The odds of find­ing a nat­u­ral fresh­wa­ter pearl are about one in 10,000, and black ones are even rarer than that. But the odds at the Tahi­tian pearl farms aren’t par­ticu­larly en­cour­ag­ing ei­ther. It takes five years for an oys­ter to grow a pearl, dili­gently adding con­cen­tric layer upon layer of cal­cium car­bon­ate. But even af­ter pearls ma­ture and end up on a neck­lace or a ring, they mustn’t be locked away in a jew­ellery box in­def­i­nitely. Be­cause they have a 3-per­cent wa­ter con­tent, they need mois­ture, such as skin con­tact, to stay “alive”; with­out it, they be­come dull and “die.” Qual­ity pearls are about 1 in 100, which is prob­a­bly right around the ra­tio of good to bad dates I’ve had.

Some of the pearls, like some of the men I’ve gone out with, lacked lustre, some had su­per­fi­cial im­per­fec­tions, some were dead in­side. Some were gor­geous but not quite my style, some I was drawn to im­me­di­ately, oth­ers grew on me af­ter a while. But, fi­nally, one pearl—like the per­fect man—stood out: a shin­ing lit­tle black sphere, seven mil­lime­tres across, that had sub­tle hints of pinks and blues and was iri­des­cent in the sun­light in the palm of my hand.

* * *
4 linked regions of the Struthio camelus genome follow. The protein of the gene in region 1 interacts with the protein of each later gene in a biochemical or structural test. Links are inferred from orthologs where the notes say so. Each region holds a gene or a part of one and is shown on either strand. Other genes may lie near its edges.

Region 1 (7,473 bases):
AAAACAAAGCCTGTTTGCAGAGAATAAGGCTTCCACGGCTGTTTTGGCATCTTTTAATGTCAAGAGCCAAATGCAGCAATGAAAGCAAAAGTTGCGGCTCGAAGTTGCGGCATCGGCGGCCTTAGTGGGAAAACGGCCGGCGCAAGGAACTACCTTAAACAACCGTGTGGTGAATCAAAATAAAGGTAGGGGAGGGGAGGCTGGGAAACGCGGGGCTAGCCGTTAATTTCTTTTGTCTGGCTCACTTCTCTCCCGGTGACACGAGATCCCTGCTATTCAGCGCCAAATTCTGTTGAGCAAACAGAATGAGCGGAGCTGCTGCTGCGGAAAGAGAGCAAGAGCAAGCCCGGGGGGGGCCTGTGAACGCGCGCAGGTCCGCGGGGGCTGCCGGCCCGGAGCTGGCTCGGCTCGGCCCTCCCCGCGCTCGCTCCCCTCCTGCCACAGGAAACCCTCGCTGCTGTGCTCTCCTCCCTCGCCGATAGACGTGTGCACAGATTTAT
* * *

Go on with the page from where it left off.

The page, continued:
Then I started to think about love and about the past five years that I’d spent with my guy. And then I started to think about how spe­cial it is to have some­one lov­ing you from the other side of the world. Then a new ro­man­tic fan­tasy popped into my head: “What if I bought this pearl, set it in a white-gold ring and then gave it to him to give to me?” I never wanted an en­gage­ment ring—and I couldn’t see my­self wear­ing a diamond—but there was some­thing about this pearl that se­duced me.